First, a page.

VOW: a solemn promise, specifically one by which a person is bound to an act
Once upon a time, a boy and a girl exchanged this vow:
I enter into a marriage covenant with you
secure in the knowledge that you will be
my constant friend, faithful partner, adventure buddy and one true love.
On this special day, I give to you in the presence of God
my sacred promise to stay by your side
in sickness and in health, in joy and in sorrow,
through the good times and the bad.
I promise to love you without reservation,
demonstrate honor and respect,
grow with you in mind and spirit,
always be open and honest with you,
and cherish you for as long as we both shall live.
The vow was written when their love was new. The vow was written when their future was bright but blurry. The vow was written by a girl who desperately wanted a marriage that worked and a boy who loved the girl enough to think it would. The vow was glued around a candle and placed on an alter one rainy day in September.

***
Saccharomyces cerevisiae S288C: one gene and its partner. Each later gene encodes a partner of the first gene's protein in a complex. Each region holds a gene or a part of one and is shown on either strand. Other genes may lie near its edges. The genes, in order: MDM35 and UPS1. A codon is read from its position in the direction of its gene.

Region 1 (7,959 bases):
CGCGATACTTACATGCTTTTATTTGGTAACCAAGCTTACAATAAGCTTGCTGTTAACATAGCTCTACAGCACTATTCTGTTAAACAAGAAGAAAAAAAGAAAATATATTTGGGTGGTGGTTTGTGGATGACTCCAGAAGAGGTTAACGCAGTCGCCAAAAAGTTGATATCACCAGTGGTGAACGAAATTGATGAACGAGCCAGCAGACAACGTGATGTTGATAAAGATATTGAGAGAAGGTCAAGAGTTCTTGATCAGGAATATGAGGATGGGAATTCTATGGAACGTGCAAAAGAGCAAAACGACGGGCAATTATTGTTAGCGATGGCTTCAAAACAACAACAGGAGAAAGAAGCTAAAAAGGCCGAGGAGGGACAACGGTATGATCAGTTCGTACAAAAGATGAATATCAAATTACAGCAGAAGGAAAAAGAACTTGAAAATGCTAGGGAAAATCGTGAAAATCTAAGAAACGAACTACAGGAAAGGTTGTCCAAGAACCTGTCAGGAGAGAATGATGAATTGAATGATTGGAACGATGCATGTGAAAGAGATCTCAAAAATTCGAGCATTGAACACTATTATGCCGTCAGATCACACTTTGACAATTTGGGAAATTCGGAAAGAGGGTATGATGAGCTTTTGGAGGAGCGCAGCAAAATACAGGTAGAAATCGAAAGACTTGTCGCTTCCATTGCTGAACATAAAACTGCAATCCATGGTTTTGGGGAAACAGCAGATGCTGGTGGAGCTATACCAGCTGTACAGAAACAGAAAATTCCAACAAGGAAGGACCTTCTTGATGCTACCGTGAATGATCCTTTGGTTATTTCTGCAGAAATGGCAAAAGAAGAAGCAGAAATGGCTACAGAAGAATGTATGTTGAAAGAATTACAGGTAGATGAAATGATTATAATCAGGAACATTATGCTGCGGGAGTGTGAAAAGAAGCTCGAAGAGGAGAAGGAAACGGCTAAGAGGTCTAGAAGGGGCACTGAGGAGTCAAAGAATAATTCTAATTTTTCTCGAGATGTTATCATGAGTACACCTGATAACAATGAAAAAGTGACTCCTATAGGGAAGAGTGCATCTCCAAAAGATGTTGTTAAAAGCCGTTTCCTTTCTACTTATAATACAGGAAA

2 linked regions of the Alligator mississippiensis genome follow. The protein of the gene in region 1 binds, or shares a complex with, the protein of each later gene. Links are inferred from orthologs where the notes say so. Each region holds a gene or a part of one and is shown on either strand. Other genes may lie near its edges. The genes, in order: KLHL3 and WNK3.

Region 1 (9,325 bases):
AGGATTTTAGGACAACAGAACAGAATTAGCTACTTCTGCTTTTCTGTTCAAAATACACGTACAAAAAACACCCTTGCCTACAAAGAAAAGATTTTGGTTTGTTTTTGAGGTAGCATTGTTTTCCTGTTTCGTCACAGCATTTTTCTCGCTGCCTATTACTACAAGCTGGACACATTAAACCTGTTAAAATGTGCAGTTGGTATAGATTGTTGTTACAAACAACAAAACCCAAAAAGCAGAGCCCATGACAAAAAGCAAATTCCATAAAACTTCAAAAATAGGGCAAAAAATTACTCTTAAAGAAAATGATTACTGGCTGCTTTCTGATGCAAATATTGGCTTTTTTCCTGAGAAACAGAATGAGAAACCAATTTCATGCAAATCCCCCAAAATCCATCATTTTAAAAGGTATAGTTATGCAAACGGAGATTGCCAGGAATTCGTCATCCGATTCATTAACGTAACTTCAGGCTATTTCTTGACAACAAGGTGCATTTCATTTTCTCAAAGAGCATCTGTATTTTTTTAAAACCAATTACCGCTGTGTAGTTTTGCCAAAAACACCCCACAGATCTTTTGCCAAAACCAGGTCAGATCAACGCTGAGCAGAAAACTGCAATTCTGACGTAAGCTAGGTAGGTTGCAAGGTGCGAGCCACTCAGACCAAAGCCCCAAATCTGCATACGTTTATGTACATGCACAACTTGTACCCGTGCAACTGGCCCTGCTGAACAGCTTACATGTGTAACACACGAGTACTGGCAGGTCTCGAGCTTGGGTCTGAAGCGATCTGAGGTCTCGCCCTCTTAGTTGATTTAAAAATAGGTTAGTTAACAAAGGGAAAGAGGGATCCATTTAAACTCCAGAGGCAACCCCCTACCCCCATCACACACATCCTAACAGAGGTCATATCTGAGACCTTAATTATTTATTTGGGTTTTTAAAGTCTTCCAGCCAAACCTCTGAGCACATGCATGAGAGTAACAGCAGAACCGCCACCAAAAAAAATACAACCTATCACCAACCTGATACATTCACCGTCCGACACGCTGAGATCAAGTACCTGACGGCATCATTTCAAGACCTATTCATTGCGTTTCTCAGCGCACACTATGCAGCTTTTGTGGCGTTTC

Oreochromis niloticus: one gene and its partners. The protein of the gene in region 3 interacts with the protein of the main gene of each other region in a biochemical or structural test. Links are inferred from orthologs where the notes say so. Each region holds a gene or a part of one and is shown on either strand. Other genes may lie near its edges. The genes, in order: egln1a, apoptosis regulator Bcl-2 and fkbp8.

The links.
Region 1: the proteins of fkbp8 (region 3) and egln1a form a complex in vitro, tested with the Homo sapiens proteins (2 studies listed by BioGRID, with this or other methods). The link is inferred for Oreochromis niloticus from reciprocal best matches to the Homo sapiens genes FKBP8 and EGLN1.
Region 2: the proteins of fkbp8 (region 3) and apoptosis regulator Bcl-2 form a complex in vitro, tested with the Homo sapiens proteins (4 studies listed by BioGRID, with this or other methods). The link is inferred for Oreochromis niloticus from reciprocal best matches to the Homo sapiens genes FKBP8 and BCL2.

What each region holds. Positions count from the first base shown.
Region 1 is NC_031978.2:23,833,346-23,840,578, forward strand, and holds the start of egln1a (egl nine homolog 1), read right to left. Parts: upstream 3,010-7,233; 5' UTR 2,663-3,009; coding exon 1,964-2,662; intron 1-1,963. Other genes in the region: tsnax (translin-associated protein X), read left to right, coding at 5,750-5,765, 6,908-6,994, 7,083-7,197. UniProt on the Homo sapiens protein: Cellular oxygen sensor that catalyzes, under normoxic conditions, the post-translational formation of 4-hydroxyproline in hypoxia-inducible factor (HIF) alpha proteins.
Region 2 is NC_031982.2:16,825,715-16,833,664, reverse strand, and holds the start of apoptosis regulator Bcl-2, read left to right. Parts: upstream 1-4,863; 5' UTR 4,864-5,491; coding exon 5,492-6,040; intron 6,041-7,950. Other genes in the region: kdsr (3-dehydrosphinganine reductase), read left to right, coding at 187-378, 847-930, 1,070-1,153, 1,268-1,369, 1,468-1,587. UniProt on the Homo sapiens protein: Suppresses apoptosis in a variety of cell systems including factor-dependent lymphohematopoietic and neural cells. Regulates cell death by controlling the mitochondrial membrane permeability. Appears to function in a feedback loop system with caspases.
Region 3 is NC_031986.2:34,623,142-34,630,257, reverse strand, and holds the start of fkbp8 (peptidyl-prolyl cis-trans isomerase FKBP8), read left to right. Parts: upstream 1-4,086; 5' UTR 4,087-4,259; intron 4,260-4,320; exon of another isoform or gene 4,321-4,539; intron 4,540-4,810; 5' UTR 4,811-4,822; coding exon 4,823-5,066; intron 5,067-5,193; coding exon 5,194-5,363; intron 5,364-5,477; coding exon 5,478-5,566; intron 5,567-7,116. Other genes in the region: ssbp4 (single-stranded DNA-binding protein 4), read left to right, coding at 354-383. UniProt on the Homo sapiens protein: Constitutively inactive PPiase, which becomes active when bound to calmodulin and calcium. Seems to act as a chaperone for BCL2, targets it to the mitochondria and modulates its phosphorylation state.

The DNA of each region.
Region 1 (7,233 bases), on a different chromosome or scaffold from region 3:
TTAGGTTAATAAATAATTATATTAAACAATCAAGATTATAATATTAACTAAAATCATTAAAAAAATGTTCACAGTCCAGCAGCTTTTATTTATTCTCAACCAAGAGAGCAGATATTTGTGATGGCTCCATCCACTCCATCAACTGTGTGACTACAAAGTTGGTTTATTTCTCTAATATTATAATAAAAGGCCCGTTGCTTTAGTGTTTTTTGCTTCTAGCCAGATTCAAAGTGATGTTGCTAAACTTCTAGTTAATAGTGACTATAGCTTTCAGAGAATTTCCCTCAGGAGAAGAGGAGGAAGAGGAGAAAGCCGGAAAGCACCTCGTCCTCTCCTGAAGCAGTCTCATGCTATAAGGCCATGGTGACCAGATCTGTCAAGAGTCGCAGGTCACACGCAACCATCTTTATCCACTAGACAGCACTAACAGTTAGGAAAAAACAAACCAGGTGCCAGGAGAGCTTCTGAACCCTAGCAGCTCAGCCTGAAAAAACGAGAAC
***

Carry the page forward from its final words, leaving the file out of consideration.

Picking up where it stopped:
The candle was moved from the alter to their dresser and placed just to the left of the alarm clock – the aspirations of young love juxtaposed with the demands of daily life.
The vow once spoke of hope. But, as time passed there was less hope.
Hope is the language of wanting. Of desiring. Of wishing. Hope implies unmet expectations. As years passed, the vow no longer spoke of hope.
Instead, it spoke of truth. Of a thing obtained. Implemented. Grasped. Realized.
They never took this for granted. They knew that to love and be loved was a marvelous thing. They also knew that to know and be known and still love and be loved was, quite simply, a miracle.